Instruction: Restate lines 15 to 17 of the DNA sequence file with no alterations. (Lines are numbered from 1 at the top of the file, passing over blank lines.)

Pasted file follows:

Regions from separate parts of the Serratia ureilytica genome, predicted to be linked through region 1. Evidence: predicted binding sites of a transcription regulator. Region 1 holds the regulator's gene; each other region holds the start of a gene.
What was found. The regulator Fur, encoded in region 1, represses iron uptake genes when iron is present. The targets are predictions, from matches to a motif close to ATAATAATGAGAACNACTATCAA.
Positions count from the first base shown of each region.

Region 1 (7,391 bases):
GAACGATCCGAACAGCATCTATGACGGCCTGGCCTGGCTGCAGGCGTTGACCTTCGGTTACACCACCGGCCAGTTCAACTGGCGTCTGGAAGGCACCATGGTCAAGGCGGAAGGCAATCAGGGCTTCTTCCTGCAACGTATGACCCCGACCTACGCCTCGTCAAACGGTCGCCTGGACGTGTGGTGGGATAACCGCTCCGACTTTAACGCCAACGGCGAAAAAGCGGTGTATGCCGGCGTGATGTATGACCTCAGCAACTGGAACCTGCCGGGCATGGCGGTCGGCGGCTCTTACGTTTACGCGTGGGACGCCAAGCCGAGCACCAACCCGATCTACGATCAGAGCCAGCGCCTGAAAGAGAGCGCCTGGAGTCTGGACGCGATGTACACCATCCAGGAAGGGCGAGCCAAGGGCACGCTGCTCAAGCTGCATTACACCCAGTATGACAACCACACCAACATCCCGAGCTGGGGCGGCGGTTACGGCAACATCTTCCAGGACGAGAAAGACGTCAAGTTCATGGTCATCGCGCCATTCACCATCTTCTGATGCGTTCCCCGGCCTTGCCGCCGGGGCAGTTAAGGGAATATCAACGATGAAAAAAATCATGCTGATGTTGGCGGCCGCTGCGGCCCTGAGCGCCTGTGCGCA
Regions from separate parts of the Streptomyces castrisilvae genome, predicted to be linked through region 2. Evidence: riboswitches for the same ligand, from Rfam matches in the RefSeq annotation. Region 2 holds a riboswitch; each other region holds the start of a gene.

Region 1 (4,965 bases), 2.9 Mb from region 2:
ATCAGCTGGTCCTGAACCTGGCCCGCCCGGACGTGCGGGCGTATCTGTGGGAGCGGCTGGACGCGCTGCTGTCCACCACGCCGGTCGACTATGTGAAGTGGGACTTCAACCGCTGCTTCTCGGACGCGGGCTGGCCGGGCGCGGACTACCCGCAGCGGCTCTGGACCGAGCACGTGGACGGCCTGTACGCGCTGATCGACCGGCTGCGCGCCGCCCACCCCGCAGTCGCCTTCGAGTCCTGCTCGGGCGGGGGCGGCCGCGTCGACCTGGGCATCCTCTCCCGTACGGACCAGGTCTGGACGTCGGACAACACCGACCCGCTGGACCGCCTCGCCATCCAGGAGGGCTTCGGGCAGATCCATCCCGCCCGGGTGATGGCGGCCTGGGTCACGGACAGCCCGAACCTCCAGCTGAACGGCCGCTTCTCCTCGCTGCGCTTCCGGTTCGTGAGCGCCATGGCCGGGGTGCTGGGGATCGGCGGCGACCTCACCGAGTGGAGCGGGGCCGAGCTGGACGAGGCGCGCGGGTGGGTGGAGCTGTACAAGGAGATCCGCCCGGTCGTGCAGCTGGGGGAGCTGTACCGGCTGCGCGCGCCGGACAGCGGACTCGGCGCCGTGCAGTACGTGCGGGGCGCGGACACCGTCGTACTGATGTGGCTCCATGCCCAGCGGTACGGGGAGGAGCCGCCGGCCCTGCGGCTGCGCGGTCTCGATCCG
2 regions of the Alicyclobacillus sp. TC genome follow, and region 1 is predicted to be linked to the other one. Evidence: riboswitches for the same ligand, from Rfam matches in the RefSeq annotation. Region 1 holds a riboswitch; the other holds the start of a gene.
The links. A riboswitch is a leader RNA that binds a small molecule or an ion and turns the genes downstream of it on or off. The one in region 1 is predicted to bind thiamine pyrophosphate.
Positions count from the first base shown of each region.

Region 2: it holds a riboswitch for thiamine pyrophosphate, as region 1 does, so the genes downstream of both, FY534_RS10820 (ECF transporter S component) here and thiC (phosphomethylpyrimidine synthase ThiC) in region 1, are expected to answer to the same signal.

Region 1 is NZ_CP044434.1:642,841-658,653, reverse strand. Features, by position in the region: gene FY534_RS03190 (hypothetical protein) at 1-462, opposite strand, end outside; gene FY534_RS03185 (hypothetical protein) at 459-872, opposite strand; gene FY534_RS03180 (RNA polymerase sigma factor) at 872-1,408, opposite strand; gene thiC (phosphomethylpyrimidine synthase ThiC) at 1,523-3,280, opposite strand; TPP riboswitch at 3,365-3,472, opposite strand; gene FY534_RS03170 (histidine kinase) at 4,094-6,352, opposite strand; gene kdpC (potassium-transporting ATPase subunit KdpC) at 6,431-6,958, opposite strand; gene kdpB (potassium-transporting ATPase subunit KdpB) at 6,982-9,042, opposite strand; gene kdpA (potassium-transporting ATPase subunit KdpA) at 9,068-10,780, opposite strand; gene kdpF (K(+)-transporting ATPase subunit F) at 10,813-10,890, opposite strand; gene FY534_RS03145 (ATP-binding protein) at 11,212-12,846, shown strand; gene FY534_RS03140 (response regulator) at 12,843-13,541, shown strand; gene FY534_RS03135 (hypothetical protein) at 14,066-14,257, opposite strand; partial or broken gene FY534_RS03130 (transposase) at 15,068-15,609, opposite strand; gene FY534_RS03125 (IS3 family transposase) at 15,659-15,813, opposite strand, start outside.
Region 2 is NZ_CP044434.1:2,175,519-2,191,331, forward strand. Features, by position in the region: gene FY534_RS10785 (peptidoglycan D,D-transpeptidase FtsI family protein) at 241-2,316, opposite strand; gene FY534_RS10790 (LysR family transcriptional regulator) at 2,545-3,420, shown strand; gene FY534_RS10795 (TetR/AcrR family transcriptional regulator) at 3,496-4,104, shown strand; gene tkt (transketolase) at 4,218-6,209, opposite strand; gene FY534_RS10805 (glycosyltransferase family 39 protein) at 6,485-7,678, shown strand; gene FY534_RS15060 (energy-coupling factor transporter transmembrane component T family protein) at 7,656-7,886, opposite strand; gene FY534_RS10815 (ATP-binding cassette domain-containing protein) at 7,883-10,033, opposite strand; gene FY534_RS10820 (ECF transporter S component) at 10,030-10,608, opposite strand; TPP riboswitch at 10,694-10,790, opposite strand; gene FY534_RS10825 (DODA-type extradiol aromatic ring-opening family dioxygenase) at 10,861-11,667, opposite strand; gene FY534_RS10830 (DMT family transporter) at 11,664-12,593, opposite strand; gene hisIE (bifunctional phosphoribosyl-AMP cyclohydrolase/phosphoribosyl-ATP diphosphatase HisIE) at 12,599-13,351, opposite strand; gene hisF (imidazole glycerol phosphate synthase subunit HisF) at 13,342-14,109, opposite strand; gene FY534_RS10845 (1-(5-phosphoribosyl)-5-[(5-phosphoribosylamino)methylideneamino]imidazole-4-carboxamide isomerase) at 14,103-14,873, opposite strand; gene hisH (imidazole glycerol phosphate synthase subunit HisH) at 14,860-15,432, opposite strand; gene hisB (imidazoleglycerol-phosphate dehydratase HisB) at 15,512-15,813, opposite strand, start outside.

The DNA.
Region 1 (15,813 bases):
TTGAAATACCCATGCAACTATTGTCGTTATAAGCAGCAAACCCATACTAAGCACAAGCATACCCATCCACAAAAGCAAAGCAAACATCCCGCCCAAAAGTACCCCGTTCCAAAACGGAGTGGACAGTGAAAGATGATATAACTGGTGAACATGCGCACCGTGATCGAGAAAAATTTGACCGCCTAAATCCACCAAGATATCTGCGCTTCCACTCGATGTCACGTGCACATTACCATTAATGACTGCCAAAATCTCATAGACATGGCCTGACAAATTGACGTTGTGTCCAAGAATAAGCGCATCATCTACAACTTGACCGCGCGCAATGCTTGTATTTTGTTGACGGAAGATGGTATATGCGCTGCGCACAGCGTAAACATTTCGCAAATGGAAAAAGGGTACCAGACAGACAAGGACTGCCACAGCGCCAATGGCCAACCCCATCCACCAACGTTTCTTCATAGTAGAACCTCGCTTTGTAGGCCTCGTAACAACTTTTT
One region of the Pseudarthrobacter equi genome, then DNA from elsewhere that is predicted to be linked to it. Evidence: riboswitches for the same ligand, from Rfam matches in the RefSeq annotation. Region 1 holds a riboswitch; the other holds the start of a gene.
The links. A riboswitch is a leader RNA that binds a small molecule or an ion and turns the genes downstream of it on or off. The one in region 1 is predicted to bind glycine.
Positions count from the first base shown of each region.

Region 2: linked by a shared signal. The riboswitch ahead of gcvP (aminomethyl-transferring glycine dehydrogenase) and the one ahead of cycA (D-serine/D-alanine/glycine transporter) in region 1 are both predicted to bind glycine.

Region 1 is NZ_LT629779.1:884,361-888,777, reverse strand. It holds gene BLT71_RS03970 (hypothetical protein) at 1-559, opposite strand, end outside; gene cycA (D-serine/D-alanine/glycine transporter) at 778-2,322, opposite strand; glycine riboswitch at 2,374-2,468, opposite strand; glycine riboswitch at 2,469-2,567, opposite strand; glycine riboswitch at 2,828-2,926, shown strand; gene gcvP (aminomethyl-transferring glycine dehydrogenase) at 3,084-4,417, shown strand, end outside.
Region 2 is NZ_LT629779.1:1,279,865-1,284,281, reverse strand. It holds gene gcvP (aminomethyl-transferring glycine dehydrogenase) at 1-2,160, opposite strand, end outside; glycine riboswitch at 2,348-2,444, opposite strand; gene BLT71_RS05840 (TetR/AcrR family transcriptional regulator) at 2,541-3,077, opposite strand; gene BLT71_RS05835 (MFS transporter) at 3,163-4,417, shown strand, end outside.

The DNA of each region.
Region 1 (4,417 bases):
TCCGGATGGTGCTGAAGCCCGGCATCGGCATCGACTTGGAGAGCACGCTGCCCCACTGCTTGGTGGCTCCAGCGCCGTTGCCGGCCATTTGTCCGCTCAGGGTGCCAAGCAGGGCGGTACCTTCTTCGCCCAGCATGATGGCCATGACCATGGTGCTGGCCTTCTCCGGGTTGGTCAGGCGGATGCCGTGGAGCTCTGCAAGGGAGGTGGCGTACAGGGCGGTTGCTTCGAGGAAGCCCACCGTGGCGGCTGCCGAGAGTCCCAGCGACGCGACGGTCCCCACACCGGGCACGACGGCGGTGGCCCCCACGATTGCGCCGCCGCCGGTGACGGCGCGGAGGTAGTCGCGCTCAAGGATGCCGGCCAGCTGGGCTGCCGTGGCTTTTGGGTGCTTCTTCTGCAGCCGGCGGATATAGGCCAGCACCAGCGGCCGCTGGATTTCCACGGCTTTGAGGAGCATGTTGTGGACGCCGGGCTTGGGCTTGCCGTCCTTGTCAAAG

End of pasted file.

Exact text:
The DNA.
Region 1 (15,813 bases):
TTGAAATACCCATGCAACTATTGTCGTTATAAGCAGCAAACCCATACTAAGCACAAGCATACCCATCCACAAAAGCAAAGCAAACATCCCGCCCAAAAGTACCCCGTTCCAAAACGGAGTGGACAGTGAAAGATGATATAACTGGTGAACATGCGCACCGTGATCGAGAAAAATTTGACCGCCTAAATCCACCAAGATATCTGCGCTTCCACTCGATGTCACGTGCACATTACCATTAATGACTGCCAAAATCTCATAGACATGGCCTGACAAATTGACGTTGTGTCCAAGAATAAGCGCATCATCTACAACTTGACCGCGCGCAATGCTTGTATTTTGTTGACGGAAGATGGTATATGCGCTGCGCACAGCGTAAACATTTCGCAAATGGAAAAAGGGTACCAGACAGACAAGGACTGCCACAGCGCCAATGGCCAACCCCATCCACCAACGTTTCTTCATAGTAGAACCTCGCTTTGTAGGCCTCGTAACAACTTTTT